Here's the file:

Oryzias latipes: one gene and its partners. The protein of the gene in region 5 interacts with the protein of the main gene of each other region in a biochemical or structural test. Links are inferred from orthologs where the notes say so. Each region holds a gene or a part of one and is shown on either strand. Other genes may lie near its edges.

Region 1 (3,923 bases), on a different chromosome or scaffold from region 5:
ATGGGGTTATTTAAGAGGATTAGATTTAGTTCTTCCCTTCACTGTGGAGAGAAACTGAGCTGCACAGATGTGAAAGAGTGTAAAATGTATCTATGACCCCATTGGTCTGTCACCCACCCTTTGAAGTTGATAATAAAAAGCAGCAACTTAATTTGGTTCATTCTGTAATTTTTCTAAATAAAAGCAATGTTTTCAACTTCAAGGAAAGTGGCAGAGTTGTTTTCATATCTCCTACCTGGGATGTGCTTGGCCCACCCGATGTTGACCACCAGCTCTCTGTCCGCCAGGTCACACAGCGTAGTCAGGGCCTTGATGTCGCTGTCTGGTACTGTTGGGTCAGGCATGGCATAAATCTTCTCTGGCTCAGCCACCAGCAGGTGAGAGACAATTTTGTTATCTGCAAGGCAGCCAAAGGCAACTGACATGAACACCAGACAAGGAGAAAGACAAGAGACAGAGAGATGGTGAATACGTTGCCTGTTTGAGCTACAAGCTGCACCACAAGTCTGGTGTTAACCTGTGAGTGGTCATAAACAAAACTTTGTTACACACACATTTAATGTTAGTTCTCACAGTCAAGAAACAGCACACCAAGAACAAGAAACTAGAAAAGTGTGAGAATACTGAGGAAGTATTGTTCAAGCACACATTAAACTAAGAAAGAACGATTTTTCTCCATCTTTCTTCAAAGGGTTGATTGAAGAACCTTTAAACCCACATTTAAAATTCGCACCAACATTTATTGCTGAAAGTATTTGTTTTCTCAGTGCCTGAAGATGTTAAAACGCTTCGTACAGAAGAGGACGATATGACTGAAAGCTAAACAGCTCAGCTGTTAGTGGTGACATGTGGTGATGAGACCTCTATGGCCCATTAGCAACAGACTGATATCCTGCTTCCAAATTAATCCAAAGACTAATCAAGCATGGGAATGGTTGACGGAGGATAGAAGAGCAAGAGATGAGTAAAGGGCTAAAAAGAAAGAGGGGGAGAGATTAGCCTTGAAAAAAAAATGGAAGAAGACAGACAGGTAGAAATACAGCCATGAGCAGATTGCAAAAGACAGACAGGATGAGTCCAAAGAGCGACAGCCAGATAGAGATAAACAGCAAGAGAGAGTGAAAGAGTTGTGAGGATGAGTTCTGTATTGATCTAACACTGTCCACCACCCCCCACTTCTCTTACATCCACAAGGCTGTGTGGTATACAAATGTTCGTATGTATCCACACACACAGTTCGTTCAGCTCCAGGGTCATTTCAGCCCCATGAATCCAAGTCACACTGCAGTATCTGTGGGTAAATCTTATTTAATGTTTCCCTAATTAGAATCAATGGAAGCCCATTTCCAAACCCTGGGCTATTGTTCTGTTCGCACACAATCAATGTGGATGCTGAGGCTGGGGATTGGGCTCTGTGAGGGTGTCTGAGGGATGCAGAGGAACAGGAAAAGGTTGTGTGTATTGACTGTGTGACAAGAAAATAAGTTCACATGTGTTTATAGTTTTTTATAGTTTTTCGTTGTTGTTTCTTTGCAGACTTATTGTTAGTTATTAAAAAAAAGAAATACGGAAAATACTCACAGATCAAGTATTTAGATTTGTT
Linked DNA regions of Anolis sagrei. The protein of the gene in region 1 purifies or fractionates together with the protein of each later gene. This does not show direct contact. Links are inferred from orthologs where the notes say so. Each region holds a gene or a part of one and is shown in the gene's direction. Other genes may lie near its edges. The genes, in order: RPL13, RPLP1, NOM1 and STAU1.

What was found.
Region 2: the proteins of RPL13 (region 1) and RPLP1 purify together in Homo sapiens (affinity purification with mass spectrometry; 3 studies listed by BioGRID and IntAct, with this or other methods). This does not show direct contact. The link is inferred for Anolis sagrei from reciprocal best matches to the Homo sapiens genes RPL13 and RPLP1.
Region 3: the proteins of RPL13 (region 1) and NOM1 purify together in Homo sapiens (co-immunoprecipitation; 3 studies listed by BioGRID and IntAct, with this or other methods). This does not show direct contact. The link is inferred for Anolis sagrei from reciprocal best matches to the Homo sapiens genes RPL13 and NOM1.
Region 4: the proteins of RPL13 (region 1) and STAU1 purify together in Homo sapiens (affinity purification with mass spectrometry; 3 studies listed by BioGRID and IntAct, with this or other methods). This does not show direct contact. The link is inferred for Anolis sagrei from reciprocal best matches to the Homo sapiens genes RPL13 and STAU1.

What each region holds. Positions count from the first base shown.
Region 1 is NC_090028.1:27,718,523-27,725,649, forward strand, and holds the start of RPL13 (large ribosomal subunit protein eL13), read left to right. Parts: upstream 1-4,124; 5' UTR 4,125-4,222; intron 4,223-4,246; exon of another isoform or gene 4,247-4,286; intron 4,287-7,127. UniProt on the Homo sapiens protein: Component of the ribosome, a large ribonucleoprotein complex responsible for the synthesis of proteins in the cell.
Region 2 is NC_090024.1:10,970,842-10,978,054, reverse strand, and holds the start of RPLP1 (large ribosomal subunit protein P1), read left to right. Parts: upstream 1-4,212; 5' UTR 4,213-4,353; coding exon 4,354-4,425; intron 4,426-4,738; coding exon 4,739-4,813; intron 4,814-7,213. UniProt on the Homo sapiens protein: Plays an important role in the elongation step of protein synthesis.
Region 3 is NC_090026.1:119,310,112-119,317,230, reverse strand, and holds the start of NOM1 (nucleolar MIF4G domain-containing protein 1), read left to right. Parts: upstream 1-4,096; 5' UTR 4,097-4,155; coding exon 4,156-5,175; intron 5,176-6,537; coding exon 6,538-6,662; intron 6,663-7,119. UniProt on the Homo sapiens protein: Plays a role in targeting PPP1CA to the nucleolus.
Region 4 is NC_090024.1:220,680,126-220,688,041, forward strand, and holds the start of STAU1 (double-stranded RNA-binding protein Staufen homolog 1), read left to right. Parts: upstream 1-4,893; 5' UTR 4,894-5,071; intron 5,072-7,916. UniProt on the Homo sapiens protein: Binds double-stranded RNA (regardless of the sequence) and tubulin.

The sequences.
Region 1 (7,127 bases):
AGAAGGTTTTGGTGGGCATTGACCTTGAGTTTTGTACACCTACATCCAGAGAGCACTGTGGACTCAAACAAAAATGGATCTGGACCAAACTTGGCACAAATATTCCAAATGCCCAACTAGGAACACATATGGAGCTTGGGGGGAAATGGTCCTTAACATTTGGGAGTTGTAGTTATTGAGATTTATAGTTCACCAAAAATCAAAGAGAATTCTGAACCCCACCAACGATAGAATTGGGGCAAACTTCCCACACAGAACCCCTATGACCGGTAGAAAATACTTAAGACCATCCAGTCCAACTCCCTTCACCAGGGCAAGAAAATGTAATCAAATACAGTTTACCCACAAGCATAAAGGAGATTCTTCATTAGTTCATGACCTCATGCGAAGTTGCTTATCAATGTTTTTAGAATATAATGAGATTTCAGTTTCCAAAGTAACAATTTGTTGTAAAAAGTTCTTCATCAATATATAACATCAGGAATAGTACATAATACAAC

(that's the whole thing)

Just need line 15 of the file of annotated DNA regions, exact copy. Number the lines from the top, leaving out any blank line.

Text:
Region 1 (7,127 bases):